It seems like an interesting stat for the 2010-11 season, but even an 82-game campaign can bring about some anomalies. One could imagine that at least a small set of fans for all 30 NHL teams feel like officials are “out to get them” so I felt the need to take the experiment a little further.

With that in mind, I decided to see which teams have benefited the most (or suffered the greatest) from officials’ calls by combining the opportunity plus/minus totals from every post-lockout season. Naturally, it’s important to note that this list doesn’t necessarily prove that a team has a preferential relationship (especially considering how NHL teams’ schemes vary in aggressiveness). It’s just interesting food for thought – and yes – maybe a little fuel for the fire.

Special Teams Opportunities +/- since the lockout

Team Total 2010-11 2009-10 2008-09 2007-08 2006-07 2005-06
CAR 362 74 12 73 65 52 86
SJS 296 15 -18 54 64 80 101
NJD 206 -4 34 -17 6 96 91
LAK 158 16 3 -2 58 31 52
DAL 137 29 40 24 0 50 -6
BUF 122 -21 29 22 33 21 38
TBL 110 34 -10 -62 -16 69 95
DET 91 1 40 26 34 -10 0
MIN 87 -16 3 37 8 38 17
TOR 79 51 27 22 -9 -17 5
PHX 51 -7 -3 51 7 -25 28
COL 39 -49 7 0 34 21 26
NSH 28 -3 28 -20 23 21 -21
PIT 26 -13 -1 13 21 44 -38
NYR 20 33 -17 17 27 6 -46
ATL 6 4 -4 -9 -38 16 37
EDM -29 -17 -4 16 -22 -9 7
VAN -39 -16 5 -14 1 -29 14
STL -48 0 -35 -6 -25 -33 51
CGY -72 36 -37 9 -37 -13 -30
OTT -101 -37 -28 -7 -52 9 14
BOS -104 0 -7 7 -13 -30 -61
MTL -110 -37 -50 4 32 -41 -18
CHI -145 22 29 33 -20 -79 -130
WSH -158 -36 -3 -50 -3 -6 -60
CBJ -172 -13 -26 -24 -22 -15 -72
PHI -181 -18 -18 -77 -3 -44 -21
NYI -199 -8 6 -41 -45 -85 -26
ANA -209 -20 -24 -76 -47 -12 -30
FLA -251 0 22 -3 -61 -106 -103


source: Getty ImagesAs it turns out, the Hurricanes’ 2010-11 lead in this category was far from a fluke. Now, before you hatch too many conspiracy theories, it’s important to note that Carolina is a team that is known for pushing the pace of play. That being said, two playoff berths since the lockout seems like an underachievement when you consider their steady stream of advantages.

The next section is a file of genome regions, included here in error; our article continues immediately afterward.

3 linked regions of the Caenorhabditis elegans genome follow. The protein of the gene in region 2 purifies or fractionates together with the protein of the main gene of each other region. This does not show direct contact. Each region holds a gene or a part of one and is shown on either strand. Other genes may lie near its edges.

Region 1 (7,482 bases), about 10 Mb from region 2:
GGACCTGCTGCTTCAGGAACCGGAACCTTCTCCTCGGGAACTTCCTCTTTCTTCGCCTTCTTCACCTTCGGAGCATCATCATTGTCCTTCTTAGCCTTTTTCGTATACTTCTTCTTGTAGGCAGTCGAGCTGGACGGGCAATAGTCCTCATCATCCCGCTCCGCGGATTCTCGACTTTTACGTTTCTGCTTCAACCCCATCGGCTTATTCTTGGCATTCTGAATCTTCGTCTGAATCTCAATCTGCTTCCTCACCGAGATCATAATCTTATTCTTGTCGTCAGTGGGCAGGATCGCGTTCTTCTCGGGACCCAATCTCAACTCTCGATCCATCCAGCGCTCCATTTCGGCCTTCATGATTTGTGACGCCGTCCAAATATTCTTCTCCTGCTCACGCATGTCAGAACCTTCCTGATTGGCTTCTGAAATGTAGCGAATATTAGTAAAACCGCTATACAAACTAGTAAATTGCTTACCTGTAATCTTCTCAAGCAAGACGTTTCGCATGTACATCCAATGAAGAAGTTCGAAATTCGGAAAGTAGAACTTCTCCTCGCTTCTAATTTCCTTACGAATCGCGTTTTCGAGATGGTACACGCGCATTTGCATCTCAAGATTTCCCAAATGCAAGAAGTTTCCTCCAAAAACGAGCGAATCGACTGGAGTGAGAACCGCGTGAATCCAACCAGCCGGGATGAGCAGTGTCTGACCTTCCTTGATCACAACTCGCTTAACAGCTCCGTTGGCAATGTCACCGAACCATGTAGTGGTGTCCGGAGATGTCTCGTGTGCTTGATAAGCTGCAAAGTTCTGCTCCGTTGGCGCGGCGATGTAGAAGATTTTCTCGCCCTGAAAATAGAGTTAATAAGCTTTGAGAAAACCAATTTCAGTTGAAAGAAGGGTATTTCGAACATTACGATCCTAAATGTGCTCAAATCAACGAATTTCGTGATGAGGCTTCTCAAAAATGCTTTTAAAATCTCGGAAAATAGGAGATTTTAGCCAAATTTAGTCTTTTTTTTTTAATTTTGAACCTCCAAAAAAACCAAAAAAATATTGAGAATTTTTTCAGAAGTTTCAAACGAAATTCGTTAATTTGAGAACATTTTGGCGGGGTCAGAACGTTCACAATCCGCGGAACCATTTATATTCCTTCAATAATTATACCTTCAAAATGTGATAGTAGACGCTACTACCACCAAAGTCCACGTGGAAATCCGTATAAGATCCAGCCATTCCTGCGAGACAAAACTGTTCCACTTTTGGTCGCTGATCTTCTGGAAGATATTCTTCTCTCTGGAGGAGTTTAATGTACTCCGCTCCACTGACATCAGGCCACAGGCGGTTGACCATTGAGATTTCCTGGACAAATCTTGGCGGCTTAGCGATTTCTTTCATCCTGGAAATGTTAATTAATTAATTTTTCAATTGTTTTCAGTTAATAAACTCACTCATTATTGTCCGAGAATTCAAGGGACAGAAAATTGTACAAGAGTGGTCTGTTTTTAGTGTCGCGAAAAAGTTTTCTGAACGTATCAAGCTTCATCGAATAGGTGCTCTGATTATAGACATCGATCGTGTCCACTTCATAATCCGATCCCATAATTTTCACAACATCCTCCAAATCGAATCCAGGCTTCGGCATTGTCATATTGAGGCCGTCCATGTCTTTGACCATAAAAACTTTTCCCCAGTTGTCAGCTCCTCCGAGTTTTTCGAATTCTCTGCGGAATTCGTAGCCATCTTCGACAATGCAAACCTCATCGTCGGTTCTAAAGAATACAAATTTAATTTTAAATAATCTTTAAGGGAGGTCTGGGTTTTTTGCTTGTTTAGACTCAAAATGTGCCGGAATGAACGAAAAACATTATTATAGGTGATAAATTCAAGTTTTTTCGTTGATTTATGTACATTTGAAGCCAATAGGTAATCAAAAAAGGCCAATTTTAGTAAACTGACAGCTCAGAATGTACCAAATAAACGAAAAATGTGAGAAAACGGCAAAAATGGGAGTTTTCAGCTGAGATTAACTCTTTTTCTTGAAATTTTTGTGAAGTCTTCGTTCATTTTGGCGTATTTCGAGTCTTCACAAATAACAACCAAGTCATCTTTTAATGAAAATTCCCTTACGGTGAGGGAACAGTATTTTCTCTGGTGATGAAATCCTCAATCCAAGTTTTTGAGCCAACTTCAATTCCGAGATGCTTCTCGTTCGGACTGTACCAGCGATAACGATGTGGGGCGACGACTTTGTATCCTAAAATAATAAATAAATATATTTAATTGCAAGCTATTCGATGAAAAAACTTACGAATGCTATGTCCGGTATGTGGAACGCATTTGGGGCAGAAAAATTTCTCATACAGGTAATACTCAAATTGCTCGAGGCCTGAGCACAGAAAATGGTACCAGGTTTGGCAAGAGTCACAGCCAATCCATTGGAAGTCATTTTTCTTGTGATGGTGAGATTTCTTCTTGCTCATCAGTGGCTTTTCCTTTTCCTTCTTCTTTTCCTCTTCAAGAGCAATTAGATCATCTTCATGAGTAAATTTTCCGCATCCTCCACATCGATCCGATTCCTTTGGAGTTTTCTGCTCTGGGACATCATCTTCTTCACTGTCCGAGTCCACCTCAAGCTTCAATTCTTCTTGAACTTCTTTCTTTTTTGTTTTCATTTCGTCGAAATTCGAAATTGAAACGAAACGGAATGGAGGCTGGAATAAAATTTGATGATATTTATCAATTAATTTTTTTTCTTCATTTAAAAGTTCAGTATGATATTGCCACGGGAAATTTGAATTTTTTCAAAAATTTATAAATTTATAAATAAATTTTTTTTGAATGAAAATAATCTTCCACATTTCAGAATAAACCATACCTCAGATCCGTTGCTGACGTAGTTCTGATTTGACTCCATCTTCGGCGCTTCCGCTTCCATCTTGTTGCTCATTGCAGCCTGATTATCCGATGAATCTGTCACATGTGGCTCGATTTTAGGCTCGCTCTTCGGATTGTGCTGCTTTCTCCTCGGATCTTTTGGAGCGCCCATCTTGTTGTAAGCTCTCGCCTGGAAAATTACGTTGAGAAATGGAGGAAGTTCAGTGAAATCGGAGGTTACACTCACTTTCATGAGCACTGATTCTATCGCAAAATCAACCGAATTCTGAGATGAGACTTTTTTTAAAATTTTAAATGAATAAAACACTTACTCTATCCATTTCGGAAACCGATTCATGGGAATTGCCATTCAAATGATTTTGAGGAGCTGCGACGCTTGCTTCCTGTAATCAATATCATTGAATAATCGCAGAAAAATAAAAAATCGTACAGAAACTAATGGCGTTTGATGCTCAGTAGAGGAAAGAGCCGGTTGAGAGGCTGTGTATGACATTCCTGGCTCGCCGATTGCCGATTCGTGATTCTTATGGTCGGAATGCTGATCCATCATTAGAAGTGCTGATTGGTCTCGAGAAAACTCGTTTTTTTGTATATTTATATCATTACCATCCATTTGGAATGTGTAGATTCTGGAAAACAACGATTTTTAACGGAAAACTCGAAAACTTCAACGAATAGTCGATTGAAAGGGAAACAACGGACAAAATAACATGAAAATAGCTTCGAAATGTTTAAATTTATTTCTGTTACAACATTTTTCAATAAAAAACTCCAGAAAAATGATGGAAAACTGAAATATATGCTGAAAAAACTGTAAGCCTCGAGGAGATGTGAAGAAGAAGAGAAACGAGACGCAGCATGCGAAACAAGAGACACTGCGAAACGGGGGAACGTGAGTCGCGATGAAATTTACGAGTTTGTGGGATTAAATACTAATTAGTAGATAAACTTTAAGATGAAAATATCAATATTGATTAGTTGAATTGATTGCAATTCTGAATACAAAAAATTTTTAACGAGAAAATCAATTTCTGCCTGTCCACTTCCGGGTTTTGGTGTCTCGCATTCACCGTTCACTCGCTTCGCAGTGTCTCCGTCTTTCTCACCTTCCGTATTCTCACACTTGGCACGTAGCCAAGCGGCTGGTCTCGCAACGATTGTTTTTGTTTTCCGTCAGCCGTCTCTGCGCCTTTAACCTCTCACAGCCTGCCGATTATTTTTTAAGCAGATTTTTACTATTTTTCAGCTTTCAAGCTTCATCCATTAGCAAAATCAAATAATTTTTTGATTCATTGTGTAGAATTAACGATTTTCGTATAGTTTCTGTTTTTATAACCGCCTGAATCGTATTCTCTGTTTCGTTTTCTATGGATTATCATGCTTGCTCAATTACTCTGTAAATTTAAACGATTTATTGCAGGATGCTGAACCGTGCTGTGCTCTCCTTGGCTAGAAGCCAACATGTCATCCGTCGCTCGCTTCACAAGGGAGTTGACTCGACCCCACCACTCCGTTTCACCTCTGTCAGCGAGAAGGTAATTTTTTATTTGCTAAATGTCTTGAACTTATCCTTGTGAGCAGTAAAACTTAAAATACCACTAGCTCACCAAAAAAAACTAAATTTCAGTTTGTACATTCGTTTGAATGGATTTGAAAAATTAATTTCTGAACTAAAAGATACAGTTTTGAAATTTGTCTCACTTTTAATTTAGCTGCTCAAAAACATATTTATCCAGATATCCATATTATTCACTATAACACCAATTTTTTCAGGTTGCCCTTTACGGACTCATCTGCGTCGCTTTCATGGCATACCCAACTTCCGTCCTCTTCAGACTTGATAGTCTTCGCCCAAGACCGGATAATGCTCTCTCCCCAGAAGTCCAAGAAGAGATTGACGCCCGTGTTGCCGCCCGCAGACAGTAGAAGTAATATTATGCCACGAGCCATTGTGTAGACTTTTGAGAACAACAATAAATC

Update: The Panthers had the worst relationship, but the most interesting/disturbing part is that most of the damage was done in the first two seasons (-209 disparity between 05-06 and 06-07).

The Maple Leafs have their own drought to worry about, but they came in at No. 10 with 79 more calls going their way. Sidney Crosby haters might be disappointed to see that the Penguins are almost exactly in the middle of the pack at 14th with +26.

Want to see the sheer number of power plays and penalty kills for all 30 NHL teams? Here it is. (This list is sorted by most power play opportunities received.)

Team Total PP Total PK
CAR 2450 2088
PIT 2333 2307
LAK 2309 2151
VAN 2280 2319
DAL 2264 2127
SJS 2242 1946
PHX 2227 2176
TOR 2216 2137
ATL 2213 2207
DET 2211 2120
BUF 2200 2078
CBJ 2176 2348
CGY 2175 2247
STL 2164 2212
EDM 2161 2190
TBL 2160 2050
WSH 2157 2315
NYR 2153 2133
NSH 2151 2123
MTL 2140 2250
PHI 2133 2314
ANA 2133 2342
OTT 2107 2208
MIN 2100 2013
CHI 2080 2225
COL 2075 2036
NYI 2056 2255
BOS 1992 2096
FLA 1945 2196
NJD 1943 1737